Alcohol use disorder (AUD) is a medical term for binge drinking that has progressed to the point of becoming dangerous. Alcoholism is a chronic relapsing brain illness marked by obsessive drinking, a loss of control over how much alcohol is ingested, and a negative emotional state when alcohol is not available. There are three levels of AUD: mild, moderate, and severe.
Alcohol is a legal substance that has been used to unwind, socialize, and celebrate for as long as it has existed. Drinking can lead to legal issues, health problems, anxiety, sadness, and damaged relationships among people who have an alcohol use disorder.
It can be difficult to distinguish between alcohol abuse and social drinking. Each person is affected differently by alcohol. Although alcohol use plays a significant role in AUD, there are additional environmental, biochemical, and developmental aspects to consider.
Although there are as many as 16 million persons in the United States who have an AUD, not everyone who drinks alcohol becomes addicted or abuses it. Binge drinkers may never develop a tolerance for alcohol or develop a need for it, but they are more likely to develop alcohol dependence.
Definition of Alcoholism
Even if a person isn't physically hooked on alcohol, it can cause major issues in their health, home life, employment, or academics. Binge drinking and high alcohol consumption are two types of alcohol misuse.
Binge drinking is defined as consuming five drinks in less than two hours for men and four drinks in less than two hours for women. Binge drinking for at least five days in the previous month is considered heavy alcohol use. One drink per day for women and up to two drinks per day for males is considered moderate drinking.
Each person's experience with alcohol is unique, and it varies tremendously depending on their:
amount of food consumed
the amount of time spent drinking
Alcohol's relaxing, euphoric effect may become more than a social hobby over time. To cope with stress, trauma, bereavement, social anxiety, mental illness, and even loneliness, many people abuse alcohol. When drinking becomes a habit, it can easily grow into addiction or dependence.
Abuse's Short-Term Consequences
The symptoms of alcohol misuse that occur on a regular basis are known as short-term consequences. The more alcohol a person consumes, the more severe the short-term consequences become.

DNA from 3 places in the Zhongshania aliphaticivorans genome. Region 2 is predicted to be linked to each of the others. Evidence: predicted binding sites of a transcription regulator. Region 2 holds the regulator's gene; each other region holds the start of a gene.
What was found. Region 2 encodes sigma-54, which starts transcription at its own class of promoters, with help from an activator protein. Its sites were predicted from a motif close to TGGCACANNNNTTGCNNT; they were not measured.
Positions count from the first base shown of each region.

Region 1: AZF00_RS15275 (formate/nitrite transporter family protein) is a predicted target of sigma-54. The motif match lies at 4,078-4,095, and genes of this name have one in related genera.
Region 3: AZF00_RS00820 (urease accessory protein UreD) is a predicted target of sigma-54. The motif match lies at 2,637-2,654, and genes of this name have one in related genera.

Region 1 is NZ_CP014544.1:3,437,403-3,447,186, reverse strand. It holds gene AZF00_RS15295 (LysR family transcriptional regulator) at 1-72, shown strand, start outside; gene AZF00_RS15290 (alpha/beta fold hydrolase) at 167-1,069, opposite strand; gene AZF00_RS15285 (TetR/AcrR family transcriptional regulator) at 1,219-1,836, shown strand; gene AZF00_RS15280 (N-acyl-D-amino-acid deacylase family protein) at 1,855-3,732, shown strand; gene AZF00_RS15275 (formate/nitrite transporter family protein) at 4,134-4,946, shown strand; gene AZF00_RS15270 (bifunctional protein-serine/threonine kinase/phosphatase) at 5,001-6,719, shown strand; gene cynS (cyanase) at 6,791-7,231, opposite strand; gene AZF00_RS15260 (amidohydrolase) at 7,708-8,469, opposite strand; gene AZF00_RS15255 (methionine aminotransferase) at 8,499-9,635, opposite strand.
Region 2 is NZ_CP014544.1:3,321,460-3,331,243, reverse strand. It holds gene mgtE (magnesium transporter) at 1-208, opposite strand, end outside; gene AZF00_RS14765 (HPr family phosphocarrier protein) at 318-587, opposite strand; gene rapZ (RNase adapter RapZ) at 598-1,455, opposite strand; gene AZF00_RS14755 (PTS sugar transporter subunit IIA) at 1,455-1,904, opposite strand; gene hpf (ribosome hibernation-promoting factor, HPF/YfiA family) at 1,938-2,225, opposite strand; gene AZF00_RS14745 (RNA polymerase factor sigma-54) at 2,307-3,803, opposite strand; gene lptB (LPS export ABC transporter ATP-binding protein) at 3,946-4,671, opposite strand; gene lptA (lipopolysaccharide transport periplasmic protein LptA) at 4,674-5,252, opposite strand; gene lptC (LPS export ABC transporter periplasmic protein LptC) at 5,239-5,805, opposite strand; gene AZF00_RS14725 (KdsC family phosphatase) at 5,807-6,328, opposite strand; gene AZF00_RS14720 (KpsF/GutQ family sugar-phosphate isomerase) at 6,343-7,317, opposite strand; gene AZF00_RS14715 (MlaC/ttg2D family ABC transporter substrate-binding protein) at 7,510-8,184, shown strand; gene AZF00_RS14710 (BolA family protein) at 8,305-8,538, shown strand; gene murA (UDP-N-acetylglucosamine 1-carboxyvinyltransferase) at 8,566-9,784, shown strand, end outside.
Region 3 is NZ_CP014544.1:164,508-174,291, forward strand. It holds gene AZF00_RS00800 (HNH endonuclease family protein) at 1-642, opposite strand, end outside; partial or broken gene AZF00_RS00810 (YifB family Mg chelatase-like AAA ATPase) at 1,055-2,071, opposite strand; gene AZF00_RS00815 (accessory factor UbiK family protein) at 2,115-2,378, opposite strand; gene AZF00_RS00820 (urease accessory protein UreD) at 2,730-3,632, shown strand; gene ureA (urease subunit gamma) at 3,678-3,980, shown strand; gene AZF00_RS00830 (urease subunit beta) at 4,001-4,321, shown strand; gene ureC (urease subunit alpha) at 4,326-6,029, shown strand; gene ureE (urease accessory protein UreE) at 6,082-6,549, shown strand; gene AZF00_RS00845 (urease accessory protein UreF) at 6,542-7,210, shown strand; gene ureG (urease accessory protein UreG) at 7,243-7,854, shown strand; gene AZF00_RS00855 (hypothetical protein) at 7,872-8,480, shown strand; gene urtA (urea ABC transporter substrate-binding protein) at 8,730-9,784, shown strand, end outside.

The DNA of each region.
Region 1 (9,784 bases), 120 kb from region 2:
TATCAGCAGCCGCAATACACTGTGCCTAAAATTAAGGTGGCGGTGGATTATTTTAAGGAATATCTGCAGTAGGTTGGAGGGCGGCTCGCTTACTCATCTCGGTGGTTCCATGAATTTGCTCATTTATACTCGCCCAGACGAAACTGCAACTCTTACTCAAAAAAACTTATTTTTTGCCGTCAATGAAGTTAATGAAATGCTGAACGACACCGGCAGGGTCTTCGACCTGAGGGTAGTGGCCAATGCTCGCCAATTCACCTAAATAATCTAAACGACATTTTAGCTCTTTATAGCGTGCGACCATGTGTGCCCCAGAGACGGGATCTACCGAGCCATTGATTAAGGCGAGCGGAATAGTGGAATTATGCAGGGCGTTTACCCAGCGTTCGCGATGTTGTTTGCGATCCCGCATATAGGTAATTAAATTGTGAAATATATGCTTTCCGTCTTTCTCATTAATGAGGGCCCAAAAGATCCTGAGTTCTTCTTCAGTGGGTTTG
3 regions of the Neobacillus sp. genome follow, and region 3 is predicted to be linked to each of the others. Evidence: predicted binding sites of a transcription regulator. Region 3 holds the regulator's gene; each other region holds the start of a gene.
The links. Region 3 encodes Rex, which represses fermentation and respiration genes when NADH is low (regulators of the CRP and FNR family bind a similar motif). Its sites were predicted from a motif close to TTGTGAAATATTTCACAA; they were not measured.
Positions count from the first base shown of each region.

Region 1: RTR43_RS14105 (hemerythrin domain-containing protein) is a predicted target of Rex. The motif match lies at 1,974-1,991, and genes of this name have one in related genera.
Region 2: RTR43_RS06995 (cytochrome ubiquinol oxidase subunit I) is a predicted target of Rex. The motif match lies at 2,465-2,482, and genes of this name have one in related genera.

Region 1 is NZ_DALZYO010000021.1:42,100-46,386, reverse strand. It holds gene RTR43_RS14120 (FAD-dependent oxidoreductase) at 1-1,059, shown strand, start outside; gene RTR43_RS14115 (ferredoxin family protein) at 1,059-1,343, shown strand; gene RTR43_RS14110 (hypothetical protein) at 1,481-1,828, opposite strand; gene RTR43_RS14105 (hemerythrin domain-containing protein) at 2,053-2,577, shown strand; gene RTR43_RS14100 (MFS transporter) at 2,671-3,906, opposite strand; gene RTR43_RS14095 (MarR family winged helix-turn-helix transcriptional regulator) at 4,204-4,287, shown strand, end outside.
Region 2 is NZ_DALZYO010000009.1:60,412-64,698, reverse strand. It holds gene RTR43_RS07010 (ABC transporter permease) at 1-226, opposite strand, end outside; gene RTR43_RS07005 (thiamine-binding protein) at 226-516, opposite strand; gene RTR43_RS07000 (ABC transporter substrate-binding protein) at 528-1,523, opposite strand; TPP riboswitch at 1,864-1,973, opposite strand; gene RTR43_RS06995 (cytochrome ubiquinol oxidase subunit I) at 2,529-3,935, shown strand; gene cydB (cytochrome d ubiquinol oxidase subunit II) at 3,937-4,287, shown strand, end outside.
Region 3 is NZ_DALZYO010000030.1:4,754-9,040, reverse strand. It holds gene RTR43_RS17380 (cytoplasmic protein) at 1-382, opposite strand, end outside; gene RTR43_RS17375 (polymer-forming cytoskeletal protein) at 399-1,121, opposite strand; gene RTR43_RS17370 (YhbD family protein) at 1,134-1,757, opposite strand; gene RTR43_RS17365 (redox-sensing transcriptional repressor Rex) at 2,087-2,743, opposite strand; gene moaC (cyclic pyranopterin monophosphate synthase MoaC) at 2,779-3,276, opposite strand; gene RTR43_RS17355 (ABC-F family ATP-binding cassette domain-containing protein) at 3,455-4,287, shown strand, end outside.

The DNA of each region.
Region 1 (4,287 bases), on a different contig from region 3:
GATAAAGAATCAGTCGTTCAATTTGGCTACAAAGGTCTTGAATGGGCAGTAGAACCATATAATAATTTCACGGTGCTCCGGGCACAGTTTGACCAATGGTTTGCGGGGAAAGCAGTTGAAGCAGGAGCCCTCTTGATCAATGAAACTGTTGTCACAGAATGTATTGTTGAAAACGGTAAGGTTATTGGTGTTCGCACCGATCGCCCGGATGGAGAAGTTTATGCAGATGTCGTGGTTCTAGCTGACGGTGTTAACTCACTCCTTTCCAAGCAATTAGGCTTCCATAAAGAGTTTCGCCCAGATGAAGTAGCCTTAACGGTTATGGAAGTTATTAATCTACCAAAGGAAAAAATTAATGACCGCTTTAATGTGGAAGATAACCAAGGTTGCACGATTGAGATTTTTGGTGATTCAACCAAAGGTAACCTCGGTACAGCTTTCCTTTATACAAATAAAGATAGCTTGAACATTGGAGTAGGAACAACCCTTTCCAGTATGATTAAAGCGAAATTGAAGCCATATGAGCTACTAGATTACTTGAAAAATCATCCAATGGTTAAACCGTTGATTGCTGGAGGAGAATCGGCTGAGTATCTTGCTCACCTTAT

A little dose of alcohol can have a soothing effect, whereas a medium quantity can create slurred speech and a high dose can cause respiratory problems.
The following are some more short-term impacts of alcohol abuse:
inhibitions have been reduced
inability to concentrate
slower reaction times
reaction time is slower
speech that is slurred
feelings that have changed
Urination has increased.
Urination that is out of control
poisoning from alcohol
death from overdosing
Abuse's Long-Term Health Consequences
Alcohol can be harmful to one's health on a single occasion or over years. Any person who consumes too much alcohol risks harming their organs.
Long-term alcohol consumption can harm the organs listed below:
Brain: affects the physical look and function of the brain by interfering with the brain's communication networks.
Cardiomyopathy, arrhythmia, stroke, and high blood pressure can all be caused by drinking too much alcohol.
Fatty liver, alcoholic hepatitis, fibrosis, and cirrhosis are all symptoms of heavy drinking.
Alcohol damages the pancreas, causing it to create toxic compounds that might induce pancreatitis. Drinking too much alcohol can impair the pancreas' ability to make insulin, resulting in diabetes.
A person's immune system can be weakened by too much alcohol, making the body more vulnerable to disease and nutrient shortages. Chronic drinkers are more likely to develop thiamine deficiency, a condition in which the body does not receive enough vitamin B-1. Vitamin deficiencies caused by alcohol addiction can make a person feel weak, clumsy, and even lead to muscular loss.
Long-term effects of alcohol may raise the incidence of oral, esophageal, throat, liver, and breast cancers. Fetal Alcohol Syndrome affects an estimated 40,000 newborns each year, and it can be harmful in a variety of ways, often lasting into adulthood.